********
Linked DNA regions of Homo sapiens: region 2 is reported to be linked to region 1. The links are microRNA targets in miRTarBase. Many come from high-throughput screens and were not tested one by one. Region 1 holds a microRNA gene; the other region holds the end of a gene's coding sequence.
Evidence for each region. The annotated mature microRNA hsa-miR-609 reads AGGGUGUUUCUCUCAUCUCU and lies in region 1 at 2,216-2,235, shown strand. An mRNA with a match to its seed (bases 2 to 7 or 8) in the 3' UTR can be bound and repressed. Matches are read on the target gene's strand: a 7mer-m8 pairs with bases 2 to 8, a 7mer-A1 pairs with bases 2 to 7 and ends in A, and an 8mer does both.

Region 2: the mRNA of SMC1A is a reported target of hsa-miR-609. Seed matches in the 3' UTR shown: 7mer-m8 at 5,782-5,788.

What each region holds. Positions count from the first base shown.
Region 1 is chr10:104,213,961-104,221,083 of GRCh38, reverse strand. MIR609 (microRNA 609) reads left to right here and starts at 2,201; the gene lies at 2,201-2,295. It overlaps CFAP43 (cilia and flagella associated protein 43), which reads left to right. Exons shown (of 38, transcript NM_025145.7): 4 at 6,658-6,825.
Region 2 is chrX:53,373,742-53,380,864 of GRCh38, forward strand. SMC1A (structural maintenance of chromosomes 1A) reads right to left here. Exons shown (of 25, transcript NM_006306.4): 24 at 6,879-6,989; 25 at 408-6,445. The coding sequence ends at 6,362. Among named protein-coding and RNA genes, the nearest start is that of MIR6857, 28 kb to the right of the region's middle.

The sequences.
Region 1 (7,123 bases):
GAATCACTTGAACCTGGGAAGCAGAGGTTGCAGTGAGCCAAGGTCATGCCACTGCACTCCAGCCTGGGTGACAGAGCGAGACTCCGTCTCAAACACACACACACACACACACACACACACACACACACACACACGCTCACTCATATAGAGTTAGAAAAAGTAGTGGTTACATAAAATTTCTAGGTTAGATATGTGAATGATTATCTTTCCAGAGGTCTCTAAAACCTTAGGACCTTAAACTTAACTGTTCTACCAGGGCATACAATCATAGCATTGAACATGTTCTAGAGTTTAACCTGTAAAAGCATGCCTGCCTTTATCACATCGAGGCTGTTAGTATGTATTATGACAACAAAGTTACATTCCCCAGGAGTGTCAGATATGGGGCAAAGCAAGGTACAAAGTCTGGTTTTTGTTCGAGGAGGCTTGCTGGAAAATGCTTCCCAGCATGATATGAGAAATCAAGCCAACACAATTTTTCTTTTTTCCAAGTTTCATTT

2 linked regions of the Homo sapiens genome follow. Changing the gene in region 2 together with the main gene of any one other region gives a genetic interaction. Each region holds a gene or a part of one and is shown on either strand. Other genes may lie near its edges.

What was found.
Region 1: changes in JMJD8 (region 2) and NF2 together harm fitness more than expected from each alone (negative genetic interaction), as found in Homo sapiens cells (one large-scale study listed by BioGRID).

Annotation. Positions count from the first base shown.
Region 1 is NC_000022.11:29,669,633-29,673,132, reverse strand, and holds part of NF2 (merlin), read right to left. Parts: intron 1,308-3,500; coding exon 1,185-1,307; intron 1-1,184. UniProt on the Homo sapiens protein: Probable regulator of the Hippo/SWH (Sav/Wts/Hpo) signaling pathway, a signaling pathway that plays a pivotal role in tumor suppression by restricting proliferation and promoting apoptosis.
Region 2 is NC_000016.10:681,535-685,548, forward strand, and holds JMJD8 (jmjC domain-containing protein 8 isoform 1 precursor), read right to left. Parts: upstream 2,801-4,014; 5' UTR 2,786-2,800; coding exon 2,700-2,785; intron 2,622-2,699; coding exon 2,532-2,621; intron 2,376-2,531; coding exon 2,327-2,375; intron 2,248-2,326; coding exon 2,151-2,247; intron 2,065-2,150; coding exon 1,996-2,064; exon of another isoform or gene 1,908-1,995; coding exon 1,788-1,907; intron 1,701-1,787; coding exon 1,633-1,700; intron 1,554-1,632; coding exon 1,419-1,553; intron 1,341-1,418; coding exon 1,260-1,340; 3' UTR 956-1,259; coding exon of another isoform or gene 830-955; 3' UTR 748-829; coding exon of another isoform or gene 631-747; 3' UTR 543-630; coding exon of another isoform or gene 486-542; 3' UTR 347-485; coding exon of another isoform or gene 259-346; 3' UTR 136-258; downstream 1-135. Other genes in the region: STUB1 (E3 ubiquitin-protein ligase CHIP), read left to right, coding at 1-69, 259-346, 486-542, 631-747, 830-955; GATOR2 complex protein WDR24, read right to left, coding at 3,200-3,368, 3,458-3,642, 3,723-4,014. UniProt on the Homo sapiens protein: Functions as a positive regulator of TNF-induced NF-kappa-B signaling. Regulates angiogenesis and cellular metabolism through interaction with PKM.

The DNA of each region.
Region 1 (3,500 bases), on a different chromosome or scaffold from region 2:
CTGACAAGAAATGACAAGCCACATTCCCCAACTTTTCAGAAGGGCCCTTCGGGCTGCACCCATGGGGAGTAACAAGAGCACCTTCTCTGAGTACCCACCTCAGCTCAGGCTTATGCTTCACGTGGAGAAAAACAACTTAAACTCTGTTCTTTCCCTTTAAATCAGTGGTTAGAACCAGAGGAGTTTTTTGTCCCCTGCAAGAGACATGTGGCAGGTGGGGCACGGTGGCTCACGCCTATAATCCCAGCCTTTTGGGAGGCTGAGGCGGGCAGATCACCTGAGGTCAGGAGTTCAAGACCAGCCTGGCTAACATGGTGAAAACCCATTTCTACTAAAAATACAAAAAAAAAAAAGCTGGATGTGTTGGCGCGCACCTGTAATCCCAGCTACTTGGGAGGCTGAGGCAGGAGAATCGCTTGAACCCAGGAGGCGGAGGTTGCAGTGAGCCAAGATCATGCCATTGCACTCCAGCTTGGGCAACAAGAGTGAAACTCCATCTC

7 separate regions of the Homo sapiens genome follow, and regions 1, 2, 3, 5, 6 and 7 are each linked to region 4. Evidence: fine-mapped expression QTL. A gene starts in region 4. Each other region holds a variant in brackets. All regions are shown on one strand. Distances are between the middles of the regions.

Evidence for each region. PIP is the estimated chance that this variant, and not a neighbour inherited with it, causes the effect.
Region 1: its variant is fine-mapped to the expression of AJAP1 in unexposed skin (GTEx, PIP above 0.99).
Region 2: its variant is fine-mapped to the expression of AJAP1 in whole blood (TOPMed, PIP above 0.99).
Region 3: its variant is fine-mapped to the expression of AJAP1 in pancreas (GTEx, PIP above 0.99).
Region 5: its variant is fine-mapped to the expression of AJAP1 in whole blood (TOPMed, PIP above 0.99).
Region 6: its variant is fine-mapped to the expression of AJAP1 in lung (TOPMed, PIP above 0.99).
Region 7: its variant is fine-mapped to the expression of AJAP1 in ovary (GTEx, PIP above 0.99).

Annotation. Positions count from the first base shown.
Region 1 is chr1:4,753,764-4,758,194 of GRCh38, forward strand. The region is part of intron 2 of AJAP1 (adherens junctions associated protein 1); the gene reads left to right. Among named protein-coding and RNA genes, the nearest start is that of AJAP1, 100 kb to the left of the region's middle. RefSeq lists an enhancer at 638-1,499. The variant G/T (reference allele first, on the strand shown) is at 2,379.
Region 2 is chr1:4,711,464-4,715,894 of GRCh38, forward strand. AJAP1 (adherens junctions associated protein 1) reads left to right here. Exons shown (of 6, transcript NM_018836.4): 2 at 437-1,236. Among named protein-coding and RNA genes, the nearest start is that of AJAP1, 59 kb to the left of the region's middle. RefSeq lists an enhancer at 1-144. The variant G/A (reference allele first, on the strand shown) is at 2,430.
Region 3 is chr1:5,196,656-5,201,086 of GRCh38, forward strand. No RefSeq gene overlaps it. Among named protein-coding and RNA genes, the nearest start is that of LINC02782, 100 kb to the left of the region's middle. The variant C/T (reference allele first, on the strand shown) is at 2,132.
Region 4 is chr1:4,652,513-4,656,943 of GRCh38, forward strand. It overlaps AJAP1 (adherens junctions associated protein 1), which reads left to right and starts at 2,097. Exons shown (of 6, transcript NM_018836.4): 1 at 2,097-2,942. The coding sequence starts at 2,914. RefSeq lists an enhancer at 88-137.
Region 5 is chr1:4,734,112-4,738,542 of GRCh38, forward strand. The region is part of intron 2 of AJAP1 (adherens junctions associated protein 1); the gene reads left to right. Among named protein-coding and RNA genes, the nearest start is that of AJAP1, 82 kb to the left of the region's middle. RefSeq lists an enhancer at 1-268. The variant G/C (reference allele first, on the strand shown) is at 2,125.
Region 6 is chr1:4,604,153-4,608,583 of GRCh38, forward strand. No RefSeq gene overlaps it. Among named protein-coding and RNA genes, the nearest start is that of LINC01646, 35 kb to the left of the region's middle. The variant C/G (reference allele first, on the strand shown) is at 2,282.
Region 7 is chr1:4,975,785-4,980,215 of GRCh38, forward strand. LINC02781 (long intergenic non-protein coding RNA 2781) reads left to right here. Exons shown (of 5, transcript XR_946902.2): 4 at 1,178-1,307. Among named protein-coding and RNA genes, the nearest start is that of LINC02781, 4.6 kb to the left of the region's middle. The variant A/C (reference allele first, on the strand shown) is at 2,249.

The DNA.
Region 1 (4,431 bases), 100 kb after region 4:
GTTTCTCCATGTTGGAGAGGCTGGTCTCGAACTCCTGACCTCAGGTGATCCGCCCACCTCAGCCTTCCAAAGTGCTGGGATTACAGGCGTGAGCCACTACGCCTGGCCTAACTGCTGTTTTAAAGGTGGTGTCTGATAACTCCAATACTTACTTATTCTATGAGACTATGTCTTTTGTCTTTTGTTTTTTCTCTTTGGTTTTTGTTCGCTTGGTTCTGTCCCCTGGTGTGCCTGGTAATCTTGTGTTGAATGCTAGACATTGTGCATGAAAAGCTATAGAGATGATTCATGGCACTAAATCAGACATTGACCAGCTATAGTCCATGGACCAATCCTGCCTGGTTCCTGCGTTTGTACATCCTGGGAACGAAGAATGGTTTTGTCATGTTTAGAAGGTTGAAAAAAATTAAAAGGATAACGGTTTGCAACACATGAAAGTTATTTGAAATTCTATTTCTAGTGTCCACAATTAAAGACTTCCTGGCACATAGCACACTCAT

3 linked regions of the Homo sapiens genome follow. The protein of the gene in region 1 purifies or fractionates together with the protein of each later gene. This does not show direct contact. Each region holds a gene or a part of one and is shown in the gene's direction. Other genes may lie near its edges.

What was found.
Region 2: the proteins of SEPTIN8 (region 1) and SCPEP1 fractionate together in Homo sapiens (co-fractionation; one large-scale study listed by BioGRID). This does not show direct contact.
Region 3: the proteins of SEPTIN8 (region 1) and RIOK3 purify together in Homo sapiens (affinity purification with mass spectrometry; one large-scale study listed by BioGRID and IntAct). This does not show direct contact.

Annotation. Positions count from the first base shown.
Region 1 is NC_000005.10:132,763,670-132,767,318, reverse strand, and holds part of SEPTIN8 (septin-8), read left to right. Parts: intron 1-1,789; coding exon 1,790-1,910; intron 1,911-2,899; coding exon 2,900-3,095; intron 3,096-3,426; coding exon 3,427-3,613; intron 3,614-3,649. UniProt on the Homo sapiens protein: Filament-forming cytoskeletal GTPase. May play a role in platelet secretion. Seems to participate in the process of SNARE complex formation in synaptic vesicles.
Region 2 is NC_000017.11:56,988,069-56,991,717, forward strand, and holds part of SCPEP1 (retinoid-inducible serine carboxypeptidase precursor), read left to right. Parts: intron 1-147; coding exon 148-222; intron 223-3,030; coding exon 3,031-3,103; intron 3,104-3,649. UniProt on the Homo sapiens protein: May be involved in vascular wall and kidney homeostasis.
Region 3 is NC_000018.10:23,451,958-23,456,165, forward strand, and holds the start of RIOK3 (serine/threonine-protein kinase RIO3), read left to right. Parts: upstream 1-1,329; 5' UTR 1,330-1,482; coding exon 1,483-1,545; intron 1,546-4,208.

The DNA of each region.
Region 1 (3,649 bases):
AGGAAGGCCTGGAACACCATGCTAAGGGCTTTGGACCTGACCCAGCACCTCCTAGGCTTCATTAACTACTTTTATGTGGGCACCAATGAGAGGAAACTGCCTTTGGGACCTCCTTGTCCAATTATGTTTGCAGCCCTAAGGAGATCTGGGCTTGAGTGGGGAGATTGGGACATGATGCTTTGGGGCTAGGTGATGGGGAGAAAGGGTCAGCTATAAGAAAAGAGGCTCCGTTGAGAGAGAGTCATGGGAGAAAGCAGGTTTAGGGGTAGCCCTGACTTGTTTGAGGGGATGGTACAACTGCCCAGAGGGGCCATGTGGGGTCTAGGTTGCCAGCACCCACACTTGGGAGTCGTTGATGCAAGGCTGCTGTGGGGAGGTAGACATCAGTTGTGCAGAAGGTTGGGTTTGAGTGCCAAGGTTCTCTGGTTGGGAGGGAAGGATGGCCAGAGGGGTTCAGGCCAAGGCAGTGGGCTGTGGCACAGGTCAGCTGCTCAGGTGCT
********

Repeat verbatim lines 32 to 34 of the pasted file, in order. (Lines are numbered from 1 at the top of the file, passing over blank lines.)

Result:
Region 5 is chr1:4,734,112-4,738,542 of GRCh38, forward strand. The region is part of intron 2 of AJAP1 (adherens junctions associated protein 1); the gene reads left to right. Among named protein-coding and RNA genes, the nearest start is that of AJAP1, 82 kb to the left of the region's middle. RefSeq lists an enhancer at 1-268. The variant G/C (reference allele first, on the strand shown) is at 2,125.
Region 6 is chr1:4,604,153-4,608,583 of GRCh38, forward strand. No RefSeq gene overlaps it. Among named protein-coding and RNA genes, the nearest start is that of LINC01646, 35 kb to the left of the region's middle. The variant C/G (reference allele first, on the strand shown) is at 2,282.
Region 7 is chr1:4,975,785-4,980,215 of GRCh38, forward strand. LINC02781 (long intergenic non-protein coding RNA 2781) reads left to right here. Exons shown (of 5, transcript XR_946902.2): 4 at 1,178-1,307. Among named protein-coding and RNA genes, the nearest start is that of LINC02781, 4.6 kb to the left of the region's middle. The variant A/C (reference allele first, on the strand shown) is at 2,249.